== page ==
b.1973, Okinawa, Japan
Lives and works in New York, USA

Yuken Teruya manipulates everyday objects, transforming their meanings to reflect on contemporary society and culture. Central features of his works include the idea of metamorphosis, and the subversion of expectations or traditional meanings.

Using a variety of materials and media — from kimonos, to pizza boxes, newspaper articles, shopping bags and paper-cuttings — Teruya frequently creates meticulous and intricate art works, small and enchanting worlds, which relate to broader concerns. Teruya’s works explore issues such as the growing consumerism of contemporary society, depleting natural resources and other problems associated with globalism, including the threat it poses to localised cultural traditions and identities.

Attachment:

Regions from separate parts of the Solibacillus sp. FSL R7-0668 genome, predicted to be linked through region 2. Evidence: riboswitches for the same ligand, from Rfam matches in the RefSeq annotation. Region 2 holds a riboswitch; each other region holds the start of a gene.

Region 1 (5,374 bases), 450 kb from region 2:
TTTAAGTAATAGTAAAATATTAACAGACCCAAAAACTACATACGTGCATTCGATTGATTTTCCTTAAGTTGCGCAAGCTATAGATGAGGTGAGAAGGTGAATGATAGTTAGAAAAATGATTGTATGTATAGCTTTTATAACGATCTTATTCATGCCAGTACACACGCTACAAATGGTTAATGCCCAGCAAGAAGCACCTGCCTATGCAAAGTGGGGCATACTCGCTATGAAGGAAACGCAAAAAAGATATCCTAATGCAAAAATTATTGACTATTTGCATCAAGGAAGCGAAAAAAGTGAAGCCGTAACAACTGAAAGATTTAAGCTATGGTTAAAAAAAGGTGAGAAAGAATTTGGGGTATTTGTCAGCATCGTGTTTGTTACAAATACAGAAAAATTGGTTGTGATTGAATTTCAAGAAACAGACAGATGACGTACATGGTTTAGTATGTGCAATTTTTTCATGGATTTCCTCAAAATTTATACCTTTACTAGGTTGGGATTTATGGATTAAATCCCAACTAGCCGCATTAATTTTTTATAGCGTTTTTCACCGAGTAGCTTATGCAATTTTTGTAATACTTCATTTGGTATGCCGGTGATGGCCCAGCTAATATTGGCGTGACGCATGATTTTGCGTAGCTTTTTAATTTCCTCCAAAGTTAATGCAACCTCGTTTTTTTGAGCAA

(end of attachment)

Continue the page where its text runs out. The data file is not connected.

In his recent series, ‘Notice forest’ 2003, Teruya created delicate and intricate papercut trees, constructed from discarded bags. His concern was to point to the link between environmental problems and the ever-growing ‘family trees’ of global corporations.

Yuken Teruya has had a number of solo exhibitions in the United States, where he currently resides, and in Germany and Japan. His work has appeared in 'Art Circus: Jumping from the Ordinary: Yokohama 2005: International Triennale of Contemporary Art', Japan; ‘Greater New York 2005’, PS1 Contemporary Art Center, New York; and ‘Which Way the Tomorrow Is?’, Ota Fine Arts, Tokyo.

Gallery 17, QAG

A full-colour publication is available from the Gallery Store.

Yuken Teruya, 'Notice-Forest (detail)' 2005

Notice - Forest (detail) 2005
Collection: Ota Fine Arts, Tokyo